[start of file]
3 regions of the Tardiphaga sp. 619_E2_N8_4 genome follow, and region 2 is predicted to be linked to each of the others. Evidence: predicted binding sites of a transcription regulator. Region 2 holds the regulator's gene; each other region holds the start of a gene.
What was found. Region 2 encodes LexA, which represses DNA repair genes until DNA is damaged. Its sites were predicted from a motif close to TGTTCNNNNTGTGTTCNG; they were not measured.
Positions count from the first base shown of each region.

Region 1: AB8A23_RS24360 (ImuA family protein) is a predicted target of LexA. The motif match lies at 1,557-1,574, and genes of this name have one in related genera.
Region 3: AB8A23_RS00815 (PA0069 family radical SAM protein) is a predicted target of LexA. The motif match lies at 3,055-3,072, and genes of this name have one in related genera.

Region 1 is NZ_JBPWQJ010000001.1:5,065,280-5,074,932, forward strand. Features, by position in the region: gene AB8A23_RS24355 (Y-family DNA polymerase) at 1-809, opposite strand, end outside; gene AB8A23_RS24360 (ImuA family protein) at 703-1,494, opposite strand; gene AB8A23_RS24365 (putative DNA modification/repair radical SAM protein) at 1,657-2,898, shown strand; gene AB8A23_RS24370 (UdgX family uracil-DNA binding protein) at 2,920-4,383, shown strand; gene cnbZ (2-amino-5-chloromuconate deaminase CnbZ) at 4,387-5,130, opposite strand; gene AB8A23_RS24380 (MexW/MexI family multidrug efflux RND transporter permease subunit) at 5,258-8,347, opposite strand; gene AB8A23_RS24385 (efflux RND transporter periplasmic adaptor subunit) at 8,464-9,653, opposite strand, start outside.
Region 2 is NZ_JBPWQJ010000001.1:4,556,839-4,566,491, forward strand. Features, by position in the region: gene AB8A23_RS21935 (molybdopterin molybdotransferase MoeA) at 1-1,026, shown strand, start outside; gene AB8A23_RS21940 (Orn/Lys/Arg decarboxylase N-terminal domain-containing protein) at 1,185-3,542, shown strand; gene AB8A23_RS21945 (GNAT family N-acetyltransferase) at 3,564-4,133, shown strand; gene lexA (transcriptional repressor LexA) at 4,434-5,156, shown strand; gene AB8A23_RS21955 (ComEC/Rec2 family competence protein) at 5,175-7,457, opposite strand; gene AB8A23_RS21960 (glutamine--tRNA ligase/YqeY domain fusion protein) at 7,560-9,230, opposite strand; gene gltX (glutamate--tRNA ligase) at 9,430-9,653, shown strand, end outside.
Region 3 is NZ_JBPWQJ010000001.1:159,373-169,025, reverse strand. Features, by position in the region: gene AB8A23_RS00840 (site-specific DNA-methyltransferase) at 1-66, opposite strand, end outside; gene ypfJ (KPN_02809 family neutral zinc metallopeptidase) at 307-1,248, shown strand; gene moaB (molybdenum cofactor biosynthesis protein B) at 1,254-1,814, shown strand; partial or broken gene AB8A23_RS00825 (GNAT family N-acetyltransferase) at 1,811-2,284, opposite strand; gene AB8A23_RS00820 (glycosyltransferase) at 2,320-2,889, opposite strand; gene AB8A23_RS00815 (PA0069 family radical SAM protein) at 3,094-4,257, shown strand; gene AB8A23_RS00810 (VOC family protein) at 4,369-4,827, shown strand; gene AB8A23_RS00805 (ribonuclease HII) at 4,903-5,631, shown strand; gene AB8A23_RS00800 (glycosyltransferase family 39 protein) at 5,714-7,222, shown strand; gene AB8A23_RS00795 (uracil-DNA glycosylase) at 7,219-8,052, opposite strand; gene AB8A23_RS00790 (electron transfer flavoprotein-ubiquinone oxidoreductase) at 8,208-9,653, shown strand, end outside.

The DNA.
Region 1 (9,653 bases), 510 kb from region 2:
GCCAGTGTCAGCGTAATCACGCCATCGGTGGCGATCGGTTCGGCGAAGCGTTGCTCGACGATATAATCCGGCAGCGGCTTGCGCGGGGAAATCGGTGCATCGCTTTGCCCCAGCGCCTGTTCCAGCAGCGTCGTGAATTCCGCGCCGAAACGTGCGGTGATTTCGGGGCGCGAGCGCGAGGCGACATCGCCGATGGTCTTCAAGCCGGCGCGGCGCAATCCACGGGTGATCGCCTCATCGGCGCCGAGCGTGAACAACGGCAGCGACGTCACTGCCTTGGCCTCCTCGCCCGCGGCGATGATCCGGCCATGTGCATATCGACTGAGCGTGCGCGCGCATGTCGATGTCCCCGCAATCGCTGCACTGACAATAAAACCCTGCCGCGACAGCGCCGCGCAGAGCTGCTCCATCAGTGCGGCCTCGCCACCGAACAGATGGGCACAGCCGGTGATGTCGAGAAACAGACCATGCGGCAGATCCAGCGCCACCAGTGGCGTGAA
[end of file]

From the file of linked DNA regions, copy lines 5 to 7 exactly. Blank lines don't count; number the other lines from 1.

Region 3: AB8A23_RS00815 (PA0069 family radical SAM protein) is a predicted target of LexA. The motif match lies at 3,055-3,072, and genes of this name have one in related genera.

Region 1 is NZ_JBPWQJ010000001.1:5,065,280-5,074,932, forward strand. Features, by position in the region: gene AB8A23_RS24355 (Y-family DNA polymerase) at 1-809, opposite strand, end outside; gene AB8A23_RS24360 (ImuA family protein) at 703-1,494, opposite strand; gene AB8A23_RS24365 (putative DNA modification/repair radical SAM protein) at 1,657-2,898, shown strand; gene AB8A23_RS24370 (UdgX family uracil-DNA binding protein) at 2,920-4,383, shown strand; gene cnbZ (2-amino-5-chloromuconate deaminase CnbZ) at 4,387-5,130, opposite strand; gene AB8A23_RS24380 (MexW/MexI family multidrug efflux RND transporter permease subunit) at 5,258-8,347, opposite strand; gene AB8A23_RS24385 (efflux RND transporter periplasmic adaptor subunit) at 8,464-9,653, opposite strand, start outside.
Region 2 is NZ_JBPWQJ010000001.1:4,556,839-4,566,491, forward strand. Features, by position in the region: gene AB8A23_RS21935 (molybdopterin molybdotransferase MoeA) at 1-1,026, shown strand, start outside; gene AB8A23_RS21940 (Orn/Lys/Arg decarboxylase N-terminal domain-containing protein) at 1,185-3,542, shown strand; gene AB8A23_RS21945 (GNAT family N-acetyltransferase) at 3,564-4,133, shown strand; gene lexA (transcriptional repressor LexA) at 4,434-5,156, shown strand; gene AB8A23_RS21955 (ComEC/Rec2 family competence protein) at 5,175-7,457, opposite strand; gene AB8A23_RS21960 (glutamine--tRNA ligase/YqeY domain fusion protein) at 7,560-9,230, opposite strand; gene gltX (glutamate--tRNA ligase) at 9,430-9,653, shown strand, end outside.